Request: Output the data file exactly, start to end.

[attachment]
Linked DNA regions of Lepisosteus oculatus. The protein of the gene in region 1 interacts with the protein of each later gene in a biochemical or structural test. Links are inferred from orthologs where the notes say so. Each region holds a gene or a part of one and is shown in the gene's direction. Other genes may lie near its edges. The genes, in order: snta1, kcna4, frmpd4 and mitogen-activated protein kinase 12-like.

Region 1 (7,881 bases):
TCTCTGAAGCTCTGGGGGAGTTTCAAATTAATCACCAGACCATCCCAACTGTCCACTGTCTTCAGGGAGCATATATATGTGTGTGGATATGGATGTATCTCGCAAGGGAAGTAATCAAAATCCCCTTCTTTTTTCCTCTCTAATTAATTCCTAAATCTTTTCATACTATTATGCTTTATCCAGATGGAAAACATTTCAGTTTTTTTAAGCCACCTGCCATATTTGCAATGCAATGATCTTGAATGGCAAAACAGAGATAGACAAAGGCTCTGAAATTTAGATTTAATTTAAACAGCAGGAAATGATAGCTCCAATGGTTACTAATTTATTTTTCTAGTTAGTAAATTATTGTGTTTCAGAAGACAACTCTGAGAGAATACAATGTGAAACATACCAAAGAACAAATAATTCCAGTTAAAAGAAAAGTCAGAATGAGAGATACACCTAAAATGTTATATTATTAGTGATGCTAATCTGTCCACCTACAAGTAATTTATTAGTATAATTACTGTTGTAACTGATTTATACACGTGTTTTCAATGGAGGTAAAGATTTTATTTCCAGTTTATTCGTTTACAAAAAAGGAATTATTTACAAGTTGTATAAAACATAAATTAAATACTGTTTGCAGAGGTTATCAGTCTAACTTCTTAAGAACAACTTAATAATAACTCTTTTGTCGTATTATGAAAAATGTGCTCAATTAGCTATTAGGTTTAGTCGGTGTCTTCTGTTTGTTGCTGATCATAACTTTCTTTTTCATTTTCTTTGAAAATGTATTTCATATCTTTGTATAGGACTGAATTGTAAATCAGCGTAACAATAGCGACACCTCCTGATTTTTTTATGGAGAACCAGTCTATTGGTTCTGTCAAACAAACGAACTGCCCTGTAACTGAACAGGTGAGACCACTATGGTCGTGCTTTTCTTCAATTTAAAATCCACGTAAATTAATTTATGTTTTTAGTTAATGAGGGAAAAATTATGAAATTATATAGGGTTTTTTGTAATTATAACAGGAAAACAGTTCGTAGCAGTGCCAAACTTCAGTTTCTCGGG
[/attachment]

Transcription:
Linked DNA regions of Lepisosteus oculatus. The protein of the gene in region 1 interacts with the protein of each later gene in a biochemical or structural test. Links are inferred from orthologs where the notes say so. Each region holds a gene or a part of one and is shown in the gene's direction. Other genes may lie near its edges. The genes, in order: snta1, kcna4, frmpd4 and mitogen-activated protein kinase 12-like.

Region 1 (7,881 bases):
TCTCTGAAGCTCTGGGGGAGTTTCAAATTAATCACCAGACCATCCCAACTGTCCACTGTCTTCAGGGAGCATATATATGTGTGTGGATATGGATGTATCTCGCAAGGGAAGTAATCAAAATCCCCTTCTTTTTTCCTCTCTAATTAATTCCTAAATCTTTTCATACTATTATGCTTTATCCAGATGGAAAACATTTCAGTTTTTTTAAGCCACCTGCCATATTTGCAATGCAATGATCTTGAATGGCAAAACAGAGATAGACAAAGGCTCTGAAATTTAGATTTAATTTAAACAGCAGGAAATGATAGCTCCAATGGTTACTAATTTATTTTTCTAGTTAGTAAATTATTGTGTTTCAGAAGACAACTCTGAGAGAATACAATGTGAAACATACCAAAGAACAAATAATTCCAGTTAAAAGAAAAGTCAGAATGAGAGATACACCTAAAATGTTATATTATTAGTGATGCTAATCTGTCCACCTACAAGTAATTTATTAGTATAATTACTGTTGTAACTGATTTATACACGTGTTTTCAATGGAGGTAAAGATTTTATTTCCAGTTTATTCGTTTACAAAAAAGGAATTATTTACAAGTTGTATAAAACATAAATTAAATACTGTTTGCAGAGGTTATCAGTCTAACTTCTTAAGAACAACTTAATAATAACTCTTTTGTCGTATTATGAAAAATGTGCTCAATTAGCTATTAGGTTTAGTCGGTGTCTTCTGTTTGTTGCTGATCATAACTTTCTTTTTCATTTTCTTTGAAAATGTATTTCATATCTTTGTATAGGACTGAATTGTAAATCAGCGTAACAATAGCGACACCTCCTGATTTTTTTATGGAGAACCAGTCTATTGGTTCTGTCAAACAAACGAACTGCCCTGTAACTGAACAGGTGAGACCACTATGGTCGTGCTTTTCTTCAATTTAAAATCCACGTAAATTAATTTATGTTTTTAGTTAATGAGGGAAAAATTATGAAATTATATAGGGTTTTTTGTAATTATAACAGGAAAACAGTTCGTAGCAGTGCCAAACTTCAGTTTCTCGGG